note: entire contents copyright 2007 by Beverly Creasey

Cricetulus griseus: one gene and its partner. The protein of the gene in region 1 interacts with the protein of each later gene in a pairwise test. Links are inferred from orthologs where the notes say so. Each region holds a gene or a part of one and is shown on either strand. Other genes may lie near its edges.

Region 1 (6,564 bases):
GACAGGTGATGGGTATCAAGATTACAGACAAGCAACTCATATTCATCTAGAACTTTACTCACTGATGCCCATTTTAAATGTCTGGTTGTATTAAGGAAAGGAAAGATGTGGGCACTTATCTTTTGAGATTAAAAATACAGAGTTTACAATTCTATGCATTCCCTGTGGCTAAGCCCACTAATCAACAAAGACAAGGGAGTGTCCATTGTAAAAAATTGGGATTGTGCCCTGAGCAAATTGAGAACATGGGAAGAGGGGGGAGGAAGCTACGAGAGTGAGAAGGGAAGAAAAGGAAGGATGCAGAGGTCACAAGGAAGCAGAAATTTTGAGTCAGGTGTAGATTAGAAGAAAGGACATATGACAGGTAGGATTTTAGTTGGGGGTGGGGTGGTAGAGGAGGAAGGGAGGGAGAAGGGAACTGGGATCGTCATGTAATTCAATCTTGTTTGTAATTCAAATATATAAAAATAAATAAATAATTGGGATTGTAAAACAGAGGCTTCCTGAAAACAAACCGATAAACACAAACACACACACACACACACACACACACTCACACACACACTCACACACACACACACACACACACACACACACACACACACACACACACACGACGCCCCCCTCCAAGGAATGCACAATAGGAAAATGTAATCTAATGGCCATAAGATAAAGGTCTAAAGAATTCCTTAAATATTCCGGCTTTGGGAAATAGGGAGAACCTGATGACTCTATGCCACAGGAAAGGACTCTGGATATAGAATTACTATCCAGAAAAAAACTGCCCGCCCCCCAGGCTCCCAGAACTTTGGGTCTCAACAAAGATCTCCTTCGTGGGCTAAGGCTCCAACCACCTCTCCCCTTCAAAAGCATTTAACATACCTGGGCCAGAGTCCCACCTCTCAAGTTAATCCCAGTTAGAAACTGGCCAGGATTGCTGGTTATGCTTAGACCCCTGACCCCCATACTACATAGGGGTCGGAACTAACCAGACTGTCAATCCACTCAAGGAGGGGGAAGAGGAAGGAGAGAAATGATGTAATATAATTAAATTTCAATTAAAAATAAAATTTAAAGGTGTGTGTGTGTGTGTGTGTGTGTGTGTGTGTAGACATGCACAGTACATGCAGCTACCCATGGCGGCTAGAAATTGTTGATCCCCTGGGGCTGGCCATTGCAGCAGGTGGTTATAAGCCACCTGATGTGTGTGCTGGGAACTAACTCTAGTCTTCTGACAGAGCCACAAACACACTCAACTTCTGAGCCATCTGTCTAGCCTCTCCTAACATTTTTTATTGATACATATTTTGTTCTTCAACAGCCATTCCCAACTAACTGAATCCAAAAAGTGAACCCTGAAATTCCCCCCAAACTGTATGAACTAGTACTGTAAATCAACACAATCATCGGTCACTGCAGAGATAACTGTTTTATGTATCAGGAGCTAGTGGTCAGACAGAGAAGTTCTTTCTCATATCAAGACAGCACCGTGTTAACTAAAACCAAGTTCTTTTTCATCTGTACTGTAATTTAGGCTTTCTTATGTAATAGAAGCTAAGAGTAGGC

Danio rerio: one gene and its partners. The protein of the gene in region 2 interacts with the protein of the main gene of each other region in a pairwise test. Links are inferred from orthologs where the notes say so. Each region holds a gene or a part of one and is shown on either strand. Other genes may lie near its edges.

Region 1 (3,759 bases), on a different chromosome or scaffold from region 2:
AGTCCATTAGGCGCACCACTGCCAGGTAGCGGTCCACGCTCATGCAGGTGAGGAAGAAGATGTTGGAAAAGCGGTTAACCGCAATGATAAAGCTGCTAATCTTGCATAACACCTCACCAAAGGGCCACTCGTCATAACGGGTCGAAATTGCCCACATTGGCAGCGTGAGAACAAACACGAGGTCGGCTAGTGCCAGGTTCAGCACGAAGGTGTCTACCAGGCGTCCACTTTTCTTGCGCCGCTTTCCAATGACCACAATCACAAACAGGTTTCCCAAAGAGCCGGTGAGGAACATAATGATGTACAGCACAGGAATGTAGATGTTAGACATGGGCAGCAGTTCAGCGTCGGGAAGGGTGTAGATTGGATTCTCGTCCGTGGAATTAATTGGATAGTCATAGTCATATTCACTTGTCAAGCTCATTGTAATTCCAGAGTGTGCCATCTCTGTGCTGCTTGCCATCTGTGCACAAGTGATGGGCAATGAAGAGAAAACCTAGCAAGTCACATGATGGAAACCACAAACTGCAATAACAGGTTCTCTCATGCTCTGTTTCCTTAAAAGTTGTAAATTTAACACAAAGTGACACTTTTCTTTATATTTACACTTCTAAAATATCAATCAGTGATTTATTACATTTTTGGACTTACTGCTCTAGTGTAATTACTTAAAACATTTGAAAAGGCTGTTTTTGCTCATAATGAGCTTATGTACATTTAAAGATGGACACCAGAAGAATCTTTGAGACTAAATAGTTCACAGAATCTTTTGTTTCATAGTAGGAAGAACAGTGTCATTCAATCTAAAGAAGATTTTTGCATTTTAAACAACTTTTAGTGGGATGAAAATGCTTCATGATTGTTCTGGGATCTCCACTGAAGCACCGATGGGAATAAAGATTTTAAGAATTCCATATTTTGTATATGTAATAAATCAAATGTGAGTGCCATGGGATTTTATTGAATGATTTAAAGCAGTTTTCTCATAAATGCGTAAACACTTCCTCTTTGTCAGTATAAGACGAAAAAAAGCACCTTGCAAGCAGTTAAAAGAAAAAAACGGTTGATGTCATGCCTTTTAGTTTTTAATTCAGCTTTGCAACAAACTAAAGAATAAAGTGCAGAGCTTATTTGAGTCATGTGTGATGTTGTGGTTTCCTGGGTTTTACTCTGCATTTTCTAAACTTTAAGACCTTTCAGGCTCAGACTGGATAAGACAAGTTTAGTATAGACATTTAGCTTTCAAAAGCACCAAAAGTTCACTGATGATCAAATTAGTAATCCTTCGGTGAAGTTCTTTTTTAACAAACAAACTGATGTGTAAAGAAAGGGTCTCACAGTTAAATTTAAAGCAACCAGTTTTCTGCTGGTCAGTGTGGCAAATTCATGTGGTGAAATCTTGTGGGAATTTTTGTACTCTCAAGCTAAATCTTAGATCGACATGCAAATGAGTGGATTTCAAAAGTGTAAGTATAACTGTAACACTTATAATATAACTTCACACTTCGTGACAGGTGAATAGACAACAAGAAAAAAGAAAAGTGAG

According to film historian Leonard Maltin, IT’S A WONDERFUL LIFE began as a short story that Philip Stern sent to friends as a Christmas card. When the bittersweet story of George Bailey and his “blessings in disguise” was finally made into a film in l946, it was Frank Capra who added just the right amount of sentiment and whimsy to the tale. If you’ve never seen the movie, run out as soon as possible and rent it. It’s a gem. If you know and love the film, the Lyric Stage has an adorable one-man show for you (playing through Dec. 22nd). Funnyman Neil A. Casey narrates, comments on the many cinematic peculiarities in the script, and plays all the parts. Conceived by Mark Setlock (of FULLY COMMITTED fame) and written by Steve Murray, THIS WONDERFUL LIFE is just hip enough for the adults (Casey tells us, with naughty glee, that the gymnasium scene is “just like the pool scene in ROCKY HORROR”)---and silly enough for the children, who giggled aplenty at my performance. Casey does Bailey with lots of Jimmy Stewart’s “aw shucks” and just a smidgeon of James Cagney when he says “see!” My favorite scene has Casey playing double for Stewart and Donna Reed’s first kiss. The descriptions of mean old Mr. Potter get more and more outrageous as the play progresses and the pace gets more and more frenetic as the stakes are raised. Thankfully, director Jack Neary keeps the story from becoming maudlin. It’s light and touching---- and a tad remarkable, to think that you can make fun of something and not sacrifice the charming spirit of the work. Jenna McFarland Lord’s Bedford Falls set is elegantly simple, with a bridge for the almost-suicide and a few street signs which change when Bailey sees what has happened to the town without him having ever existed. Dewey Dellay’s sound is perfection, right down to the Theremin for those “never been born” scenes. John Cuff gives us sparkly winter light which catches the glittering snowflakes and brightens our hearts.